Episcopal Church’s support helps Yemen eye clinic to treat all patients in need

By Melodie Woerman
Posted Sep 23, 2022

Patients wait outside the entrance of Ras Morbat Eye Clinic in Aden, Yemen. Photo: Diocese of Cyprus and the Gulf

[Episcopal News Service] An eye clinic in Yemen that not only cares for the vision needs of residents, no matter their ability to pay, but also serves as a bridge between the Anglican diocese that runs it and the Muslim region it serves, soon will be able to expand its reach with help from The Episcopal Church.

The Ras Morbat clinic is located on the grounds of Christ Church in the port city of Aden and is a ministry of the Diocese of Cyprus and the Gulf. Funds from parishes and individuals cover most of the operational costs, including the salaries of two Muslim women ophthalmologists. With $90,900 from The Episcopal Church, however, the clinic can afford to hire a third ophthalmologist, who also will serve as the clinic’s medical director, for the next three years.

“Ras Morbat is the diocesan outreach mission,” the Rev. Bill Schwartz, a retired archdeacon of the diocese, told Episcopal News Service. “And it’s not just about bringing sight to the blind. It’s bridge-building, which we’ve been doing now for 30 years.” Because of the clinic’s care for the people of the region, he said, Yemenis see that what the church is doing “is a force for good for their people.” Schwartz said the new ophthalmologist will be a Christian, which the local Yemenis welcome and respect.

One of the Ras Morbat Eye Clinic’s ophthalmologists checks the eyes of a patient. The clinic provides eye care services to all who need them regardless of their ability to pay. Photo: Diocese of Cyprus and the Gulf

The clinic, which opened in 1996 and has specialized in eye care since 2002, provides services ranging from eye exams and eyeglass prescriptions to cataract surgery to anyone in need.

It was through Resolution B002, introduced to the 80th General Convention by retired Bishop James Magness, that Episcopalians are supporting the clinic.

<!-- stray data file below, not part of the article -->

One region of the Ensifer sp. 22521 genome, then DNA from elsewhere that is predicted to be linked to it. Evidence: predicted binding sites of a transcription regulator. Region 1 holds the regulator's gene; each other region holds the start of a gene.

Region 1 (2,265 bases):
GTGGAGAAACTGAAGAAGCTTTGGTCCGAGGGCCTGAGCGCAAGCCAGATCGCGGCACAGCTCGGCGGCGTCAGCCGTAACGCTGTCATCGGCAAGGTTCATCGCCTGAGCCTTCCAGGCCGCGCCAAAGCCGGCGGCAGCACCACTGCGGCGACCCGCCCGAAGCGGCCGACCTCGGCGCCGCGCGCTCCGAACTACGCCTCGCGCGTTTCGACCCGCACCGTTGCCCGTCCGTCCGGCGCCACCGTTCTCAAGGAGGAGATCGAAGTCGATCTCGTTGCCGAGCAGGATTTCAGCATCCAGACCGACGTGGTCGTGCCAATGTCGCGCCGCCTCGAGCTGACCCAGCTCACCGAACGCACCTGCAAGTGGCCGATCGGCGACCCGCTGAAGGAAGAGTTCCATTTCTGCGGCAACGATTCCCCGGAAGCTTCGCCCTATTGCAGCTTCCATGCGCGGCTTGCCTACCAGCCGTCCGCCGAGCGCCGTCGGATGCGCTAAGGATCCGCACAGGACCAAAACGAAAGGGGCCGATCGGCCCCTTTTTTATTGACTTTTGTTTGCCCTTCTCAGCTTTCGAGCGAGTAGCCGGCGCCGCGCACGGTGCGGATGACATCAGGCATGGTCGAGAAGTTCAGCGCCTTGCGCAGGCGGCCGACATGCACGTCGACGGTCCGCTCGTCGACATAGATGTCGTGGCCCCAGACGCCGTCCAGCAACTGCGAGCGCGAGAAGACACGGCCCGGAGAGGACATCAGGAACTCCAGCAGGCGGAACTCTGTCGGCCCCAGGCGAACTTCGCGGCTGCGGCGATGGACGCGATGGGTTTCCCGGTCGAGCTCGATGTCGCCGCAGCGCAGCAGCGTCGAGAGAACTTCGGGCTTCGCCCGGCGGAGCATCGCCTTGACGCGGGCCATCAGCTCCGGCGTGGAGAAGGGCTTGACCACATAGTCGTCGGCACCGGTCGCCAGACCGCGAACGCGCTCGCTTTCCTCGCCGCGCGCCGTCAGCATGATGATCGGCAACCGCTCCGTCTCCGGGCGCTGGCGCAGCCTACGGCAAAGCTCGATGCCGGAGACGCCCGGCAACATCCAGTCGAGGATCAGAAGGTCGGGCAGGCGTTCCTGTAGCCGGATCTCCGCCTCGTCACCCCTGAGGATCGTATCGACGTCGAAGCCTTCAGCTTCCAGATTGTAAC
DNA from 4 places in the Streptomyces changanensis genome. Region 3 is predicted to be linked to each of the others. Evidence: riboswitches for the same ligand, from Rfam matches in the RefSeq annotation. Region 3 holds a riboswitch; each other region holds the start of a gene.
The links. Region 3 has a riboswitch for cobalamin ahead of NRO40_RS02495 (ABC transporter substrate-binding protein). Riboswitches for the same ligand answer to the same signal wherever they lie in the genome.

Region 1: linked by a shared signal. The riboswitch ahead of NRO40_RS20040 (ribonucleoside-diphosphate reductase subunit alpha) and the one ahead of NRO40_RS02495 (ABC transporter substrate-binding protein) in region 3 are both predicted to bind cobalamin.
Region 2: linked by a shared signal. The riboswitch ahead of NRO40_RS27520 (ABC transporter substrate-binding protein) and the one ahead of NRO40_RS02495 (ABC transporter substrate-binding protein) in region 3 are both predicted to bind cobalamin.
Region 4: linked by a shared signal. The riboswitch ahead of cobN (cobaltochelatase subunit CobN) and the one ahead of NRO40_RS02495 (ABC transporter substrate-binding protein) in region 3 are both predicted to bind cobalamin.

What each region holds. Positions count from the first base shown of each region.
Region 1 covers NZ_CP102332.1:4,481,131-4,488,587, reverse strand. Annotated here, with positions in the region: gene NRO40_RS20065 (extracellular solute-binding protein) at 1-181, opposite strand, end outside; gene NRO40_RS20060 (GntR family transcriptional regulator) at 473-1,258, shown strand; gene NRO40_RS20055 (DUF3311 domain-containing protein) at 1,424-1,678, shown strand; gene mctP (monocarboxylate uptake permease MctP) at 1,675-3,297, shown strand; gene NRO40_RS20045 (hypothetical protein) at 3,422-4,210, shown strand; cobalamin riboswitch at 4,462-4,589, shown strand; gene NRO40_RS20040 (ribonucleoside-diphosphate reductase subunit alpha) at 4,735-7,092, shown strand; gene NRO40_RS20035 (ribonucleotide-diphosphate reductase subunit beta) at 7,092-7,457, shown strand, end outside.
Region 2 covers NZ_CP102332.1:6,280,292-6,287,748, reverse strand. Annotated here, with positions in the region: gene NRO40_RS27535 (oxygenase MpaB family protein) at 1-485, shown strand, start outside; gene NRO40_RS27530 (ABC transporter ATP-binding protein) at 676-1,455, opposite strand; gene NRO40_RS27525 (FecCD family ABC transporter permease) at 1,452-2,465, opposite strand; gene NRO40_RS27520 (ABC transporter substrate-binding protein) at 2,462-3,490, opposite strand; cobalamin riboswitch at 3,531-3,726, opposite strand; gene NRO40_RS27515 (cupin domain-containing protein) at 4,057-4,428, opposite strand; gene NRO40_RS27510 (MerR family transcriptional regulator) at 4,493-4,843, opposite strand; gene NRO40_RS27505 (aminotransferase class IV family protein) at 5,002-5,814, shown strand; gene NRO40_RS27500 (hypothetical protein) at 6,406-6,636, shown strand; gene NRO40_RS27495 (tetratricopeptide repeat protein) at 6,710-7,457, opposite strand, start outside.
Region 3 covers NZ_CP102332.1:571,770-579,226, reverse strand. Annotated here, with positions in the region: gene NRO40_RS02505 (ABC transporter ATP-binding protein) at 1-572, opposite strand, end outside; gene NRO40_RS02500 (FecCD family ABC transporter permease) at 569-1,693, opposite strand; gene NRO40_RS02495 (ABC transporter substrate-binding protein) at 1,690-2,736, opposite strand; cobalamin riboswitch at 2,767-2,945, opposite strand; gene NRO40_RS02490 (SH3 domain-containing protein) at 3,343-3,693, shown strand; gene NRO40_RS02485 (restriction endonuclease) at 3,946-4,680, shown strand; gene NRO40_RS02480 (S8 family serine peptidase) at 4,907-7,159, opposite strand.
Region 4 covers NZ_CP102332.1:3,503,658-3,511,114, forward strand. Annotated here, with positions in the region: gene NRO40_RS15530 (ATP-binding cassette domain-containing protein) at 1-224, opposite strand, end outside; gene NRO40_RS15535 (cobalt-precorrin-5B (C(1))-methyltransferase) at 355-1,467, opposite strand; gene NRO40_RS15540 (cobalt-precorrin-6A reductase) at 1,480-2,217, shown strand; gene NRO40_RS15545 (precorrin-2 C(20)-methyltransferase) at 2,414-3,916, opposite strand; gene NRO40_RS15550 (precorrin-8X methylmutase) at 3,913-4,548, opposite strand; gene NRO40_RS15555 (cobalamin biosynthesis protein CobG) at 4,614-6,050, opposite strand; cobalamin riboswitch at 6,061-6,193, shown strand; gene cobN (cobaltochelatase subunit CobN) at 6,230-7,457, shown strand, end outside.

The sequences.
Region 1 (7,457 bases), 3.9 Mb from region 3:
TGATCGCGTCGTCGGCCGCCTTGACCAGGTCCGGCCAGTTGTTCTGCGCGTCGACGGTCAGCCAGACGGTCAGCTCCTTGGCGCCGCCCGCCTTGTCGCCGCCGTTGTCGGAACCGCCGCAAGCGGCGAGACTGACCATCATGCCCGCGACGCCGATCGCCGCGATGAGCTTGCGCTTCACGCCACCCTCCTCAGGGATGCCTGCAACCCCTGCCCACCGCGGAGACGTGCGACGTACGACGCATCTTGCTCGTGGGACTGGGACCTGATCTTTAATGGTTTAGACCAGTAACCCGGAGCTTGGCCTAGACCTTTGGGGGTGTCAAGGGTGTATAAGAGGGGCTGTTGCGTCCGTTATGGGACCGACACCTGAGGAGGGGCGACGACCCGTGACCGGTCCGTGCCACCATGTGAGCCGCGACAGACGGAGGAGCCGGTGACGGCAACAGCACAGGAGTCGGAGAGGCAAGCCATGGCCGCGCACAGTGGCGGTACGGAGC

Magness became involved in the work of the Diocese of Cyprus and the Gulf in 2017 after he retired as the church’s bishop suffragan for armed forces and federal ministries. He has long advocated for peace in the Holy Land and has led many pilgrimages there. It was because of his interest in the region that he was invited to learn more about the diocese’s work in Yemen. Previously, Magness had proposed a resolution to the 79th General Convention in 2018 that called on the church to take action to stop the spread of arms in the region and to work with the diocese on long-term development.

Civil war broke out in Yemen in 2014, killing an estimated 244,000 people, forcing at least 4 million to flee their homes and creating the world’s worst humanitarian crisis, according to the United Nations. While a cease-fire between warring factions is now in place, a majority of Yemenis still lack sufficient food and rely on international aid for survival.

Ras Morbat exemplifies a ministry of presence in a war-torn region, which sets it apart from other area institutions, said the Rev. Paul Feheley, The Episcopal Church’s Middle East partnership officer. “It is a loving witness to living out what Christ commanded us in the Gospel,” he said.

The Anglican Diocese of Cyprus and the Gulf, which has 25 churches in eight countries in the region, is part of the Anglican Province of Jerusalem and the Middle East. The clinic’s location on Christ Church’s compound “symbolizes our Anglican commitment to the loving service of all, irrespective of status or religion,” Archbishop Michael Lewis, who has served as diocesan bishop since 2007 and became the province’s primate in 2019, said in a message on its website.

The Ras Morbat Eye Clinic (left) stands on the compound of Christ Church in the city of Aden, Yemen. With support from The Episcopal Church, the clinic, a ministry of the Diocese of Cyprus and the Gulf, can afford to hire a third ophthalmologist. Photo: Diocese of Cyprus and the Gulf

Local residents hold the clinic in high regard and have protected it, notably when fighting reached Aden in 2015, said the Ven. Christopher Futcher, the diocese’s archdeacon based in Cyprus.

“People are very aware that this is a Christian contribution for local people. During a period of the civil war, it was local people who prevented the church compound from being vandalized, when a number of other Christian sites were seriously damaged.”

While the clinic was closed for only two months during the height of the fighting, members of the church’s congregation, mostly English-speaking expatriates, left Yemen, and the diocese removed clergy from the church for their safety. Now, however, the diocese is planning soon to appoint a new priest for Christ Church, Futcher said, allowing worship services to resume there. Feheley said The Episcopal Church will provide some funding for that as well.

Magness and others advocating in support of the work of the Diocese of Cyprus and the Gulf are exploring ways for more people to be involved with the ministries there, he said. In the meantime, it’s important for Episcopalians to remember that the people of Yemen exist and need help.

“What happens in Gaza is really important,” Magness said. “We hear about the war in Ukraine, and that’s really important. We don’t want to lose sight of that, but we have lost sight of Yemen.”

–Melodie Woerman is a freelance writer and former director of communications for the Diocese of Kansas.